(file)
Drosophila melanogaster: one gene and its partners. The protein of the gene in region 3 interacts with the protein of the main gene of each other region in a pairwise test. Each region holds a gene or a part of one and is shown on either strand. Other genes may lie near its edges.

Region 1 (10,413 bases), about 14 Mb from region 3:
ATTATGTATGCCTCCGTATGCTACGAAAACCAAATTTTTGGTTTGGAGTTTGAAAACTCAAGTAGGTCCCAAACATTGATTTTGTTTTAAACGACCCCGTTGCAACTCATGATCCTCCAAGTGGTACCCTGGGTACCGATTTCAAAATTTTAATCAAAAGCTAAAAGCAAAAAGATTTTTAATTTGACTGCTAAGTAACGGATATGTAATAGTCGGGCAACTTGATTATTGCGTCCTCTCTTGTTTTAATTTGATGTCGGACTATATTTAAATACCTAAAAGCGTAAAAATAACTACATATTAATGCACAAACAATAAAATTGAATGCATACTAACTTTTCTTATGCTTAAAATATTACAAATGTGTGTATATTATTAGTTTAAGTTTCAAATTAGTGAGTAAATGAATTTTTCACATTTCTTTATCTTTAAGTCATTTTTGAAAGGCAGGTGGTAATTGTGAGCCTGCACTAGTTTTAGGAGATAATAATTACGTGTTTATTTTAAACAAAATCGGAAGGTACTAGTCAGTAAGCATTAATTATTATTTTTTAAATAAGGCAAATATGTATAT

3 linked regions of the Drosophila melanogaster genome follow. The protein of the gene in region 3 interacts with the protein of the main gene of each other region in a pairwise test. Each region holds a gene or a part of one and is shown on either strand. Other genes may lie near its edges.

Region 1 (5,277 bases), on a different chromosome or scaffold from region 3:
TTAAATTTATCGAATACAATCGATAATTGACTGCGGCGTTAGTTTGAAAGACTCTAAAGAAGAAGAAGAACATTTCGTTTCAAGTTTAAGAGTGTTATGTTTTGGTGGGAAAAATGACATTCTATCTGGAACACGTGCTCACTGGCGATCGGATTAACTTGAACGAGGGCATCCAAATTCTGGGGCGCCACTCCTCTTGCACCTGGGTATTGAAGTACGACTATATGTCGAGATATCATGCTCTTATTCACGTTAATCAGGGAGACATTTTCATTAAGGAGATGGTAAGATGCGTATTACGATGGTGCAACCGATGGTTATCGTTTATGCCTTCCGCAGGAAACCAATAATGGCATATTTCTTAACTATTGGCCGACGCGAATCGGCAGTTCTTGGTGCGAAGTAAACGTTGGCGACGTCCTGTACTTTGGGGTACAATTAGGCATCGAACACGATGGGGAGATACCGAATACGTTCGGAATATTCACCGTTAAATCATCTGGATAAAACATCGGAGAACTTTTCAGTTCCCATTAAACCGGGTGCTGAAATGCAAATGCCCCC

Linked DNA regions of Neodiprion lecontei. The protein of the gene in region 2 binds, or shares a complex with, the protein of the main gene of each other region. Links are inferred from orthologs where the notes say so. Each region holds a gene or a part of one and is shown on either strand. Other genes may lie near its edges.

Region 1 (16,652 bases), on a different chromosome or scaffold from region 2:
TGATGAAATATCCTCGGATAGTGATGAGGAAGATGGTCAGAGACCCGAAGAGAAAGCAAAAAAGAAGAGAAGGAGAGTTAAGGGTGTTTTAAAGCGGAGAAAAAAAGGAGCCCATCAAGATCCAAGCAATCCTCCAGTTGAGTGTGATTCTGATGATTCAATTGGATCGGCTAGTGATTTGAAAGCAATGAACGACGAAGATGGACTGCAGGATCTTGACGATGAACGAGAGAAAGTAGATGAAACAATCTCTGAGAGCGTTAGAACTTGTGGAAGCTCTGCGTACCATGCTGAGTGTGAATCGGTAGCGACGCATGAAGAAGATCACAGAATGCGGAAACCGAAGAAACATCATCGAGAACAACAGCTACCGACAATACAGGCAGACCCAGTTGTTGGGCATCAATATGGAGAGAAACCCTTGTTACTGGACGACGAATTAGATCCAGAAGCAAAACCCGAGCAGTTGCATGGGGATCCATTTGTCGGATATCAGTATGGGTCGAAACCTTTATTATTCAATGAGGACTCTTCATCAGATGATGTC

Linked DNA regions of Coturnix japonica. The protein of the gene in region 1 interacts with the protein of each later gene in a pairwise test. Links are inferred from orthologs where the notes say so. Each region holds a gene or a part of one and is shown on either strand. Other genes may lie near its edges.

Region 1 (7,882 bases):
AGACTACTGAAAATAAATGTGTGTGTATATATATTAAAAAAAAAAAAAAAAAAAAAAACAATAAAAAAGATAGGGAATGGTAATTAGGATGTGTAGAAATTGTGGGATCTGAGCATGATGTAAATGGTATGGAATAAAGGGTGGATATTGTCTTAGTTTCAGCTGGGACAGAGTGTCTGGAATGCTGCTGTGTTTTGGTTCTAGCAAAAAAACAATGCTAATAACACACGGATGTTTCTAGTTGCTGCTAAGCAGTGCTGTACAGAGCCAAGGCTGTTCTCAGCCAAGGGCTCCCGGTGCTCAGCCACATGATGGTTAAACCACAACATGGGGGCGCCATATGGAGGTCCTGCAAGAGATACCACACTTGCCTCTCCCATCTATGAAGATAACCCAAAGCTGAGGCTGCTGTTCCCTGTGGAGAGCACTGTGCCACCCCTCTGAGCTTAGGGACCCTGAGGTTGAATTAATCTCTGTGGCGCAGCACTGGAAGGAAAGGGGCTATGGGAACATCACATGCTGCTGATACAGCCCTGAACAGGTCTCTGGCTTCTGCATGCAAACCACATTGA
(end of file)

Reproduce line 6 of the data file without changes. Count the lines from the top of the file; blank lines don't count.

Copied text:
TTAAATTTATCGAATACAATCGATAATTGACTGCGGCGTTAGTTTGAAAGACTCTAAAGAAGAAGAAGAACATTTCGTTTCAAGTTTAAGAGTGTTATGTTTTGGTGGGAAAAATGACATTCTATCTGGAACACGTGCTCACTGGCGATCGGATTAACTTGAACGAGGGCATCCAAATTCTGGGGCGCCACTCCTCTTGCACCTGGGTATTGAAGTACGACTATATGTCGAGATATCATGCTCTTATTCACGTTAATCAGGGAGACATTTTCATTAAGGAGATGGTAAGATGCGTATTACGATGGTGCAACCGATGGTTATCGTTTATGCCTTCCGCAGGAAACCAATAATGGCATATTTCTTAACTATTGGCCGACGCGAATCGGCAGTTCTTGGTGCGAAGTAAACGTTGGCGACGTCCTGTACTTTGGGGTACAATTAGGCATCGAACACGATGGGGAGATACCGAATACGTTCGGAATATTCACCGTTAAATCATCTGGATAAAACATCGGAGAACTTTTCAGTTCCCATTAAACCGGGTGCTGAAATGCAAATGCCCCC